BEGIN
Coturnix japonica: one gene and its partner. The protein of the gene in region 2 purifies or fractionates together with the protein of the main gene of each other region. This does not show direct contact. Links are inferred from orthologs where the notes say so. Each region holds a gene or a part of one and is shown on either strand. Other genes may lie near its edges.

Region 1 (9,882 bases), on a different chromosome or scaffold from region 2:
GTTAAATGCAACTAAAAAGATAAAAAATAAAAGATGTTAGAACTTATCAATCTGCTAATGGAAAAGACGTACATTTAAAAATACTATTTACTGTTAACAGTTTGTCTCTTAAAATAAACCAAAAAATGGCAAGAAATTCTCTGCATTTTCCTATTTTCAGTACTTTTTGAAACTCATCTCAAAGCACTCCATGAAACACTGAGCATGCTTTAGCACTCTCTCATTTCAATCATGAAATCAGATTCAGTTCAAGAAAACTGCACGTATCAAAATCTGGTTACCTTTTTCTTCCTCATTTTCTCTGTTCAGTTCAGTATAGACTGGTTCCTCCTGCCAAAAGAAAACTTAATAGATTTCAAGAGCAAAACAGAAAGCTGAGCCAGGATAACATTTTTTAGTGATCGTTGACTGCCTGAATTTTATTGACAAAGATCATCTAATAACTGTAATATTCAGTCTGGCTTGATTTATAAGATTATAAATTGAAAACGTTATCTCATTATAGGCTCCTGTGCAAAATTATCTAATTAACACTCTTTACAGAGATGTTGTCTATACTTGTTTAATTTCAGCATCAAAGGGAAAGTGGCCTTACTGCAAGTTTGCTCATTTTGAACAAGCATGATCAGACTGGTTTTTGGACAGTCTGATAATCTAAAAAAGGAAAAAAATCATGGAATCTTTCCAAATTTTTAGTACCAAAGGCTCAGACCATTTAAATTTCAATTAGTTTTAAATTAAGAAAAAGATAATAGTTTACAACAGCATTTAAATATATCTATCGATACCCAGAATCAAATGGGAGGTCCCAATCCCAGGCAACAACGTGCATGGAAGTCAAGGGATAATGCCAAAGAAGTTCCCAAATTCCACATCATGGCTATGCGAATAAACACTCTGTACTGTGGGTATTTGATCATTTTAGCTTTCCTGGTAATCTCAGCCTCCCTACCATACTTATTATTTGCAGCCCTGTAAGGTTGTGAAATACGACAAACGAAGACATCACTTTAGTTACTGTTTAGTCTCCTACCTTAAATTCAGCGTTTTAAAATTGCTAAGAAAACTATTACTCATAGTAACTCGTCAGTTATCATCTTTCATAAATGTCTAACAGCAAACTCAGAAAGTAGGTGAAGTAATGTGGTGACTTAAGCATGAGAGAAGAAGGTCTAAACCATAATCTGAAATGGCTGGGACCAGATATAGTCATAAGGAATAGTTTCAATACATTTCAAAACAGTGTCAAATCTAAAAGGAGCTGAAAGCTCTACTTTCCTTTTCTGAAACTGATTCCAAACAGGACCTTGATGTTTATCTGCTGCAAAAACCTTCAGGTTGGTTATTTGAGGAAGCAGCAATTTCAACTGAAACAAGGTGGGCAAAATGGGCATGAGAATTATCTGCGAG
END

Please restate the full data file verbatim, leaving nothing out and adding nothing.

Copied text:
Coturnix japonica: one gene and its partner. The protein of the gene in region 2 purifies or fractionates together with the protein of the main gene of each other region. This does not show direct contact. Links are inferred from orthologs where the notes say so. Each region holds a gene or a part of one and is shown on either strand. Other genes may lie near its edges.

Region 1 (9,882 bases), on a different chromosome or scaffold from region 2:
GTTAAATGCAACTAAAAAGATAAAAAATAAAAGATGTTAGAACTTATCAATCTGCTAATGGAAAAGACGTACATTTAAAAATACTATTTACTGTTAACAGTTTGTCTCTTAAAATAAACCAAAAAATGGCAAGAAATTCTCTGCATTTTCCTATTTTCAGTACTTTTTGAAACTCATCTCAAAGCACTCCATGAAACACTGAGCATGCTTTAGCACTCTCTCATTTCAATCATGAAATCAGATTCAGTTCAAGAAAACTGCACGTATCAAAATCTGGTTACCTTTTTCTTCCTCATTTTCTCTGTTCAGTTCAGTATAGACTGGTTCCTCCTGCCAAAAGAAAACTTAATAGATTTCAAGAGCAAAACAGAAAGCTGAGCCAGGATAACATTTTTTAGTGATCGTTGACTGCCTGAATTTTATTGACAAAGATCATCTAATAACTGTAATATTCAGTCTGGCTTGATTTATAAGATTATAAATTGAAAACGTTATCTCATTATAGGCTCCTGTGCAAAATTATCTAATTAACACTCTTTACAGAGATGTTGTCTATACTTGTTTAATTTCAGCATCAAAGGGAAAGTGGCCTTACTGCAAGTTTGCTCATTTTGAACAAGCATGATCAGACTGGTTTTTGGACAGTCTGATAATCTAAAAAAGGAAAAAAATCATGGAATCTTTCCAAATTTTTAGTACCAAAGGCTCAGACCATTTAAATTTCAATTAGTTTTAAATTAAGAAAAAGATAATAGTTTACAACAGCATTTAAATATATCTATCGATACCCAGAATCAAATGGGAGGTCCCAATCCCAGGCAACAACGTGCATGGAAGTCAAGGGATAATGCCAAAGAAGTTCCCAAATTCCACATCATGGCTATGCGAATAAACACTCTGTACTGTGGGTATTTGATCATTTTAGCTTTCCTGGTAATCTCAGCCTCCCTACCATACTTATTATTTGCAGCCCTGTAAGGTTGTGAAATACGACAAACGAAGACATCACTTTAGTTACTGTTTAGTCTCCTACCTTAAATTCAGCGTTTTAAAATTGCTAAGAAAACTATTACTCATAGTAACTCGTCAGTTATCATCTTTCATAAATGTCTAACAGCAAACTCAGAAAGTAGGTGAAGTAATGTGGTGACTTAAGCATGAGAGAAGAAGGTCTAAACCATAATCTGAAATGGCTGGGACCAGATATAGTCATAAGGAATAGTTTCAATACATTTCAAAACAGTGTCAAATCTAAAAGGAGCTGAAAGCTCTACTTTCCTTTTCTGAAACTGATTCCAAACAGGACCTTGATGTTTATCTGCTGCAAAAACCTTCAGGTTGGTTATTTGAGGAAGCAGCAATTTCAACTGAAACAAGGTGGGCAAAATGGGCATGAGAATTATCTGCGAG